Bureaucrats within Immigration, Refugees and Citizenship Canada were tracking public sentiment and reaction as Canada’s confidence in the Trudeau government’s handling of the immigration file declined.
Documents obtained under Access to Information laws by True North reveal how the government thought this lack of confidence was a communications problem, rather than a policy problem.
A communications staffer sent a “sentiment comparison” report to his colleagues on Aug. 3, 2018, acknowledging that the “Conversation is 136% more negative than positive” in 2018 compared to the year prior. He also noted that the overall volume of conversation – in particular “negative conversation” – increased.
In response, the director general of the communications division of IRCC, David Hickey, said he is planning to start “rethinking the narrative going forward.”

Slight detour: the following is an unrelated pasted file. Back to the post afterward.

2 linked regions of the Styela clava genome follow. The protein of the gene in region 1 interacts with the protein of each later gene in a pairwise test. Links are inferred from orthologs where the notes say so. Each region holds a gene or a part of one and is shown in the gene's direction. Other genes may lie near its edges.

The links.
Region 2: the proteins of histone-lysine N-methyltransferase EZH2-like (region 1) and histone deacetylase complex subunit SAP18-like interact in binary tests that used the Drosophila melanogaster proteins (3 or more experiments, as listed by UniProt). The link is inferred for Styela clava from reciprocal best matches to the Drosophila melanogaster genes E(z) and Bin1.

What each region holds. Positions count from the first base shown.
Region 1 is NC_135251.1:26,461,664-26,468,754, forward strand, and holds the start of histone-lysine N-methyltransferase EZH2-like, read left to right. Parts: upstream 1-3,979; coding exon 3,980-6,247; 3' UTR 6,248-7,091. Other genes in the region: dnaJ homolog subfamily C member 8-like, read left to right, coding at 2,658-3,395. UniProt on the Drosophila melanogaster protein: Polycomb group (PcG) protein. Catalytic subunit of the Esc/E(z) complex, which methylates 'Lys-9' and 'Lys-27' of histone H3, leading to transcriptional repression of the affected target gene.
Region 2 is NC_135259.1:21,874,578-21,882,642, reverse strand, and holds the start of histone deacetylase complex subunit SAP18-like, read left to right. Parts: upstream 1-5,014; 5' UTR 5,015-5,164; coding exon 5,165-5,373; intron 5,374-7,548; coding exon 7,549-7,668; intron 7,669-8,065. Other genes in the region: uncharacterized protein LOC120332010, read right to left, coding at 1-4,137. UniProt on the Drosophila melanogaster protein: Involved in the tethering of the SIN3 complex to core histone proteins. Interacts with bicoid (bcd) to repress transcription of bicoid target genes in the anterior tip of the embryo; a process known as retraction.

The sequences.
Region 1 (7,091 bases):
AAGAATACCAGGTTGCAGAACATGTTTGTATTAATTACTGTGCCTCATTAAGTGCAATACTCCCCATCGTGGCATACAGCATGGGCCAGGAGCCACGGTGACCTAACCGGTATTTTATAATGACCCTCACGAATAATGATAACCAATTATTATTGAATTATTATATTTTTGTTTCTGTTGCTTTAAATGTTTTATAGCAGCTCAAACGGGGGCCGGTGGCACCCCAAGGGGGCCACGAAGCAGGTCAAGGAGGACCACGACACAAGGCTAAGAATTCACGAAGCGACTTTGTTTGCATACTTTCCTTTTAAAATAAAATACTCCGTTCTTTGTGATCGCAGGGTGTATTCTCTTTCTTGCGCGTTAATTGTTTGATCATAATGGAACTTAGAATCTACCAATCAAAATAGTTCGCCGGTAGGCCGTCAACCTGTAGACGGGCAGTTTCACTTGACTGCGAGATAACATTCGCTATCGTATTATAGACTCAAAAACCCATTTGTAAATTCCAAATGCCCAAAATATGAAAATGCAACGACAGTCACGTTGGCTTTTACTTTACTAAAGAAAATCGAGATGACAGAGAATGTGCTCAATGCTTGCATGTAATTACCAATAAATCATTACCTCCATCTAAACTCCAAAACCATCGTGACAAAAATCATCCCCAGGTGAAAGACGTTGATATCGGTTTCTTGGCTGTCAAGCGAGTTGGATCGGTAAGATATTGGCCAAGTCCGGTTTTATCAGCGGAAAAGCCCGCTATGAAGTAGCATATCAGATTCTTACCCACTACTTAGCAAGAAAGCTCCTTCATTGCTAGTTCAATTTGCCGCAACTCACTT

Hickey, who did not respond to two requests for comment, told his colleagues he would be flagging the communications problems on an upcoming call with the deputy minister.
Tracking public response to the government’s immigration policies wasn’t just limited to IRCC, however. The Privy Council Office, the bureaucratic arm of the Prime Minister’s Office, commissioned a study on asylum seekers in June, 2018, which that over an 18-month period, confidence in the government’s management of immigration dropped significantly – from 51 per cent of Canadians believing the government was “on the right track” to 34 per cent.
In an Aug. 3 social media monitoring briefing, one staffer says the problem is a “significant lack of knowledge when it comes to policy on this issue,” suggesting that Canadians believe a majority government can do more than it actually can.
At one point, someone prepared a PowerPoint presentation that listed “Influencers” as a consideration. Also in the presentation was a “Case Study” about a tweet from conservative lawyer @manny_ottawa, which the presentation said “resulted in increased scrutiny of IRCC on social channels.”
In July, True North reported that IRCC officials were monitoring social media posts and flagging content for “condemnation of the Trudeau government,” among other descriptors.